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Katsina Dolls: A Hopi Tradition
When I first moved to Arizona, I was intrigued by everything that represented the Southwest especially Native American art. If you’re in the market, gift shops and tourist attractions alike are full of miniature dolls, dream catchers and jewelry. It becomes difficult to differentiate between the authentic native designs and the inexpensive copies. As I became more familiarized with the different art forms, I developed an appreciation for the katsina (kat-seena) dolls that are popular in many Phoenicians’ homes.
I have found the best place to begin your education on anything and everything Native American is to visit the Heard Museum in downtown Phoenix. Since 1929, the Heard has educated visitors about the art and cultures of Native people of the Southwest. With more than 38,500 artifacts in its permanent collection, it’s an amazing way to immerse yourself in this unique culture.
A summer exhibition going on now until September, the Hopi Katsina Dolls: 100 Years of Carving features historic collections side by side with contemporary dolls, some from famous collectors such as the late Sen. Barry Goldwater. With more than 1,700 katsina dolls on display, some rarely seen before, this exhibition explores the evolution of katsina dolls over the last century.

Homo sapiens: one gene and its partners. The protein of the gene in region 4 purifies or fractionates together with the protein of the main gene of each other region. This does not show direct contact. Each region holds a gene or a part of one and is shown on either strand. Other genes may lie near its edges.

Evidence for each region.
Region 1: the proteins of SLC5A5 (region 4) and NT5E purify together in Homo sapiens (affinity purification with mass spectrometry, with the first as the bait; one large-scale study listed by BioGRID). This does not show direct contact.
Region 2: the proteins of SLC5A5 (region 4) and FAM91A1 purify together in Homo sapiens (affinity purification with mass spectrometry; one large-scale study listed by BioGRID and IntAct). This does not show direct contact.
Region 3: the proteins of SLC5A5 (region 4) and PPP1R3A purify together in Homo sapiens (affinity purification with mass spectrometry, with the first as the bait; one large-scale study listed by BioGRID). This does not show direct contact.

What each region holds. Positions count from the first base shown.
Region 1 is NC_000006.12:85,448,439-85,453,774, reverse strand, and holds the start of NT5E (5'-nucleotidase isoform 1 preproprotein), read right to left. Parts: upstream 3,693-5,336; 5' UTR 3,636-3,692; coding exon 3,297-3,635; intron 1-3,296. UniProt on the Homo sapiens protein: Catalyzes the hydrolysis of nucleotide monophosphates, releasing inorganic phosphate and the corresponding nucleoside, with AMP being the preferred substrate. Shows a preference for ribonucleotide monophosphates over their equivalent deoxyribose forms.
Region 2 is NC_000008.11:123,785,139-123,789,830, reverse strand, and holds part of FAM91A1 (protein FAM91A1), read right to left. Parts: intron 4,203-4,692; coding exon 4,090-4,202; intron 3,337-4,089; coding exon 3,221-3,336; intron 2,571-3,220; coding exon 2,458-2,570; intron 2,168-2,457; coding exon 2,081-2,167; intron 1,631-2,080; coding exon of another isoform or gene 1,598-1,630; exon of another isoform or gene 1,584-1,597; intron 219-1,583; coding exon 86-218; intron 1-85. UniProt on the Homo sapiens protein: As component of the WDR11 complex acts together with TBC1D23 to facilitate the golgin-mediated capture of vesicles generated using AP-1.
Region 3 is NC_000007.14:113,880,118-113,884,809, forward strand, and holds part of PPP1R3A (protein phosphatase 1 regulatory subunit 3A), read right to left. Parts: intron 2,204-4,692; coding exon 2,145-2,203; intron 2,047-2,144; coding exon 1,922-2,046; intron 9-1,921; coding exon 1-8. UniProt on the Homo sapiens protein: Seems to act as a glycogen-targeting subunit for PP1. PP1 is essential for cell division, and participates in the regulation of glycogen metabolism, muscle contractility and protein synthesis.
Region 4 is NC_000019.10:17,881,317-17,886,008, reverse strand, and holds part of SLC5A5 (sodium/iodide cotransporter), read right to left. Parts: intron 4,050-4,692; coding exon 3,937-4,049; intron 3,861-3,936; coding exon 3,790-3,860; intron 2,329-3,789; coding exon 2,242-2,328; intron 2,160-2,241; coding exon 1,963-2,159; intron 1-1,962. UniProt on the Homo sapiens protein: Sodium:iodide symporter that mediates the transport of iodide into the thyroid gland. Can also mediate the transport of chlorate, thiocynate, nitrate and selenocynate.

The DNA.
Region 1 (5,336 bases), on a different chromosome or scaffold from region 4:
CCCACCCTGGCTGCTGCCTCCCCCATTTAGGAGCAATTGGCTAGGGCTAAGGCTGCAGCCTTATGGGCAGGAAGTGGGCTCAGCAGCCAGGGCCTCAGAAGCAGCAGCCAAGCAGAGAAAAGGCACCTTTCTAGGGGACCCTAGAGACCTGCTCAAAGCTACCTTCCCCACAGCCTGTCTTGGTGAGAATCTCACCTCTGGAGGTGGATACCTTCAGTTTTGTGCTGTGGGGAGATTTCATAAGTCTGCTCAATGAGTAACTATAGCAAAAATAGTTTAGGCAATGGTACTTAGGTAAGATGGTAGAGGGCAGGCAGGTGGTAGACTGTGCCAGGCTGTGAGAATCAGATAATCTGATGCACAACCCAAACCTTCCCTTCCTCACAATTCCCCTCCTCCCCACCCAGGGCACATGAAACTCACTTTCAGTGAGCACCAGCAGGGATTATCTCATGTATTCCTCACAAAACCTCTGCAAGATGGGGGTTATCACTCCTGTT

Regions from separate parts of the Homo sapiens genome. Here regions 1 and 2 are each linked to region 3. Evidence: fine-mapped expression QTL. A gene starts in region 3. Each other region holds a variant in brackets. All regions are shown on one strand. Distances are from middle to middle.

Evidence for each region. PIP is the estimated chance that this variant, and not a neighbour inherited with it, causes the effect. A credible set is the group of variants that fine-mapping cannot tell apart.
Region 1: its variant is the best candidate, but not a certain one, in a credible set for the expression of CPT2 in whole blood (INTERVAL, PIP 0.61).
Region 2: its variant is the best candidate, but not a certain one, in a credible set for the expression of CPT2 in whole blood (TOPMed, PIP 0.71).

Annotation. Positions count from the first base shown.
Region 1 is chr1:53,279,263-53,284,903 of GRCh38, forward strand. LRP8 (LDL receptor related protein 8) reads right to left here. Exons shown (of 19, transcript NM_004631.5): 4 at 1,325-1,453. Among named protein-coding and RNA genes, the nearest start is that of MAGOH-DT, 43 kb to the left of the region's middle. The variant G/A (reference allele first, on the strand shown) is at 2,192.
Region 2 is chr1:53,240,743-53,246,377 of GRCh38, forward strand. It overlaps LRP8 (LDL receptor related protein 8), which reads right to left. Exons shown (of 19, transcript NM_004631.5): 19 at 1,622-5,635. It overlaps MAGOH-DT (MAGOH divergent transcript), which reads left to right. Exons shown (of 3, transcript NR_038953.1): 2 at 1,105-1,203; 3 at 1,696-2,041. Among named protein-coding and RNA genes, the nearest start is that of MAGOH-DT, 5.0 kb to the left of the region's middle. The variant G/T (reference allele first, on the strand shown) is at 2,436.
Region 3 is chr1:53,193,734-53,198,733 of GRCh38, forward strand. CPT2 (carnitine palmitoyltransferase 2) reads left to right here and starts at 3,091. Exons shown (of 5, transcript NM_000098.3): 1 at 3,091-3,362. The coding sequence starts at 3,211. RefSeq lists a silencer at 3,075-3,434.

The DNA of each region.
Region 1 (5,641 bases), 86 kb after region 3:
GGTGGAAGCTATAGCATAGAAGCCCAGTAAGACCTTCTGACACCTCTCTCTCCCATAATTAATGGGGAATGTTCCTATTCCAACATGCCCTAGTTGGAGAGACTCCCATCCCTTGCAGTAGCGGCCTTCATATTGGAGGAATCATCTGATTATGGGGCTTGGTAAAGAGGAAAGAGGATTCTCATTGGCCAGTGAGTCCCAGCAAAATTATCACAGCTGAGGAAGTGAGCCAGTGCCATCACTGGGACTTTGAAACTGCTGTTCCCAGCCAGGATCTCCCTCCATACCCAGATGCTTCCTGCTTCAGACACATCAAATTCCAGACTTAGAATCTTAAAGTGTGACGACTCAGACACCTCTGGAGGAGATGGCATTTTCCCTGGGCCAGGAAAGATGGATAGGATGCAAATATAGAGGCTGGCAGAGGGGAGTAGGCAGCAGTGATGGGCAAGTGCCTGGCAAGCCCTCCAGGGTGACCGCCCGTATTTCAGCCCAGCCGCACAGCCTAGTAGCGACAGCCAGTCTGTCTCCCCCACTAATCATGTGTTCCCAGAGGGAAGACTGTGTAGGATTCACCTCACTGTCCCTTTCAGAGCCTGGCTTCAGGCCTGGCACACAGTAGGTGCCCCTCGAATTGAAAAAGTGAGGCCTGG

The Hopis, a pueblo-dwelling tribe from the San Francisco Peaks high above Flagstaff pride themselves on guiding children through their teen years with katsina dolls that represent spiritual figures in the Hopi religion. The dolls are the carved representations of the Katsinam, the spiritual messengers of the universe. Different Katsinam represent different aspects of life; for example, the Soyoko Katsinam help teach children proper behavior.
The dolls are given to Hopi girls, beginning in infancy, to help them learn about their responsibilities as women in the community. The dolls are carved by initiated Hopi men using cottonwood roots; in earlier days, all katsina dolls were colored with natural dyes, which made them non-toxic for a teething baby to handle. Today, they are made with modern dyes and paints, although some craftsman are returning to the original ways of their ancestors.
It’s important to note that even though katsina dolls created for the public have evolved into more of an art form, the ancient spirituality of the katsina religion still endures and is nurtured in Hopi communities. These dolls are used to teach children how to live life the right way, part of the many beliefs that the Hopis still abide by today.
I had a conversation with one of the craftsman at the Heards Indian market and he explained to me that the Hopis are well aware of the pressures that their younger members face. The katsina are designed to teach their young how to deal with these pressures and act in a manner that is proper for a young man or lady as they mature to adulthood.
Since the Hopis believe all good things come to those who live respectful, decent lives, it’s no surprise that their conservative views are reflected in the katsina and other artwork. I think that their affection for mankind’s responsibility to the earth and to others could be a lesson to us all.
The exhibition continues through September 5, 2010.
Seniors 65+: $11
Students with ID: $5
Children 6-12: $3
Children under 6: free
American Indians: free
The Heard Museum offers free admission to all active duty military personnel and their families through Labor Day 2010.
Photos courtesy of The Heard Museum.
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